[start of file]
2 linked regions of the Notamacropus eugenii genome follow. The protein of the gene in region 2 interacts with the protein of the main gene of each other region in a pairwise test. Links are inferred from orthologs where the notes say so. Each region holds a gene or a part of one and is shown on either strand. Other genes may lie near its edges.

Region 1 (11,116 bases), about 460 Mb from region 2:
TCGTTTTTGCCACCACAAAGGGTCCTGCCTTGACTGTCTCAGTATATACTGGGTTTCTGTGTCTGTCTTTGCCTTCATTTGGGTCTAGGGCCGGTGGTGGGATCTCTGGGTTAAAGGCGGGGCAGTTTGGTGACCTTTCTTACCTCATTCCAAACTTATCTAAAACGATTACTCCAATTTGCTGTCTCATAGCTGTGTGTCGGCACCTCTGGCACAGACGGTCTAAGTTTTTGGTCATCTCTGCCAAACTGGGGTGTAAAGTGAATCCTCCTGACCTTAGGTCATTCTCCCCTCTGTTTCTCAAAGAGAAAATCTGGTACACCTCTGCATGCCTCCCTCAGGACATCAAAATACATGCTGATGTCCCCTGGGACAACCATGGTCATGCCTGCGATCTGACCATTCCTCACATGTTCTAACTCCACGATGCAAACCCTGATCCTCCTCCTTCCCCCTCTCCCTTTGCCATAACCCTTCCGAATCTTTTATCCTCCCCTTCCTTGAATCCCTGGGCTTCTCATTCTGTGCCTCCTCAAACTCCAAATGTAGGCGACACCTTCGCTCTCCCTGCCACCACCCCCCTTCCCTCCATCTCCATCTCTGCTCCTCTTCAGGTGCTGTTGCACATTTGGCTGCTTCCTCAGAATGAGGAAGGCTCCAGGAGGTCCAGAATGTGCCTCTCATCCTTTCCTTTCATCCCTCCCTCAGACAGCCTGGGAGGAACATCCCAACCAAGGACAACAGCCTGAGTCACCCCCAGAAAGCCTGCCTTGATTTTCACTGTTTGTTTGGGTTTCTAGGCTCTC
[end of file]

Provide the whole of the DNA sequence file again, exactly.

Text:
2 linked regions of the Notamacropus eugenii genome follow. The protein of the gene in region 2 interacts with the protein of the main gene of each other region in a pairwise test. Links are inferred from orthologs where the notes say so. Each region holds a gene or a part of one and is shown on either strand. Other genes may lie near its edges.

Region 1 (11,116 bases), about 460 Mb from region 2:
TCGTTTTTGCCACCACAAAGGGTCCTGCCTTGACTGTCTCAGTATATACTGGGTTTCTGTGTCTGTCTTTGCCTTCATTTGGGTCTAGGGCCGGTGGTGGGATCTCTGGGTTAAAGGCGGGGCAGTTTGGTGACCTTTCTTACCTCATTCCAAACTTATCTAAAACGATTACTCCAATTTGCTGTCTCATAGCTGTGTGTCGGCACCTCTGGCACAGACGGTCTAAGTTTTTGGTCATCTCTGCCAAACTGGGGTGTAAAGTGAATCCTCCTGACCTTAGGTCATTCTCCCCTCTGTTTCTCAAAGAGAAAATCTGGTACACCTCTGCATGCCTCCCTCAGGACATCAAAATACATGCTGATGTCCCCTGGGACAACCATGGTCATGCCTGCGATCTGACCATTCCTCACATGTTCTAACTCCACGATGCAAACCCTGATCCTCCTCCTTCCCCCTCTCCCTTTGCCATAACCCTTCCGAATCTTTTATCCTCCCCTTCCTTGAATCCCTGGGCTTCTCATTCTGTGCCTCCTCAAACTCCAAATGTAGGCGACACCTTCGCTCTCCCTGCCACCACCCCCCTTCCCTCCATCTCCATCTCTGCTCCTCTTCAGGTGCTGTTGCACATTTGGCTGCTTCCTCAGAATGAGGAAGGCTCCAGGAGGTCCAGAATGTGCCTCTCATCCTTTCCTTTCATCCCTCCCTCAGACAGCCTGGGAGGAACATCCCAACCAAGGACAACAGCCTGAGTCACCCCCAGAAAGCCTGCCTTGATTTTCACTGTTTGTTTGGGTTTCTAGGCTCTC